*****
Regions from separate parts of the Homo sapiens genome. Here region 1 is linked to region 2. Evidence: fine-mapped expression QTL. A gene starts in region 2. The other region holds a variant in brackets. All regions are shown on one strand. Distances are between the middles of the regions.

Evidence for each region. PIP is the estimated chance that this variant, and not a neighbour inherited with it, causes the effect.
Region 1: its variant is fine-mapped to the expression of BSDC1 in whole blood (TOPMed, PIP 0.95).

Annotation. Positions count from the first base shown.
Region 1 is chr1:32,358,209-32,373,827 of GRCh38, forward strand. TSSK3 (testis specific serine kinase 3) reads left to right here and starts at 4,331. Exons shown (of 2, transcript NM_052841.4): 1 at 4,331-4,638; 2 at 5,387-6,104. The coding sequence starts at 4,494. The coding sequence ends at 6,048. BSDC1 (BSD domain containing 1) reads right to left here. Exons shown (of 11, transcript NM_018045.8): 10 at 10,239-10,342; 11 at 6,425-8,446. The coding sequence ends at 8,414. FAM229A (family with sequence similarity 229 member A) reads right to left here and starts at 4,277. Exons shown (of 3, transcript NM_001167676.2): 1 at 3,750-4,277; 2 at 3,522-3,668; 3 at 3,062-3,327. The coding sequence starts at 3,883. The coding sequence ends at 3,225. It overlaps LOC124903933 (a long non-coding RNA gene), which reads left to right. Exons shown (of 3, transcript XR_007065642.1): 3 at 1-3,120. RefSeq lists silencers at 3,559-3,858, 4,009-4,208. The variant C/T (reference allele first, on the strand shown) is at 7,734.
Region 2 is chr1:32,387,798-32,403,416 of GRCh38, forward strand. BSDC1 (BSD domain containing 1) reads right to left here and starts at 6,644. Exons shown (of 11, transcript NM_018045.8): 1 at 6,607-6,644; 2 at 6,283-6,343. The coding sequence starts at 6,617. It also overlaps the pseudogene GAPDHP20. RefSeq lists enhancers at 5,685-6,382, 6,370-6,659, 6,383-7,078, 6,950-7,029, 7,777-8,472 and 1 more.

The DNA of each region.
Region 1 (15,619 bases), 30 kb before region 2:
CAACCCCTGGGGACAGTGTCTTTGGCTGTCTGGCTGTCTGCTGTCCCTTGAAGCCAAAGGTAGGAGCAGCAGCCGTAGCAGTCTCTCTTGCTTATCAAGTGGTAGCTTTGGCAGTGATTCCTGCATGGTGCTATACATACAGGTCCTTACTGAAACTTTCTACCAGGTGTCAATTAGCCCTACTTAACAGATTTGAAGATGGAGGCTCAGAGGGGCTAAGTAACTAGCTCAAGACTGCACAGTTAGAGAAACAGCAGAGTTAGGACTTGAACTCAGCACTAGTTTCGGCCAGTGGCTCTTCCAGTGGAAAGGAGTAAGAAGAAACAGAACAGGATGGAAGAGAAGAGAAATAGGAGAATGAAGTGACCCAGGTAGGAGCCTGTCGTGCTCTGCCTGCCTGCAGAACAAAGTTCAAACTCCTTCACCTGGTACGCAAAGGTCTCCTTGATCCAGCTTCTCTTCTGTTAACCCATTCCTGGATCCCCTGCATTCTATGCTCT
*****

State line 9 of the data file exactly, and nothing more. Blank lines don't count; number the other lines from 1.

CAACCCCTGGGGACAGTGTCTTTGGCTGTCTGGCTGTCTGCTGTCCCTTGAAGCCAAAGGTAGGAGCAGCAGCCGTAGCAGTCTCTCTTGCTTATCAAGTGGTAGCTTTGGCAGTGATTCCTGCATGGTGCTATACATACAGGTCCTTACTGAAACTTTCTACCAGGTGTCAATTAGCCCTACTTAACAGATTTGAAGATGGAGGCTCAGAGGGGCTAAGTAACTAGCTCAAGACTGCACAGTTAGAGAAACAGCAGAGTTAGGACTTGAACTCAGCACTAGTTTCGGCCAGTGGCTCTTCCAGTGGAAAGGAGTAAGAAGAAACAGAACAGGATGGAAGAGAAGAGAAATAGGAGAATGAAGTGACCCAGGTAGGAGCCTGTCGTGCTCTGCCTGCCTGCAGAACAAAGTTCAAACTCCTTCACCTGGTACGCAAAGGTCTCCTTGATCCAGCTTCTCTTCTGTTAACCCATTCCTGGATCCCCTGCATTCTATGCTCT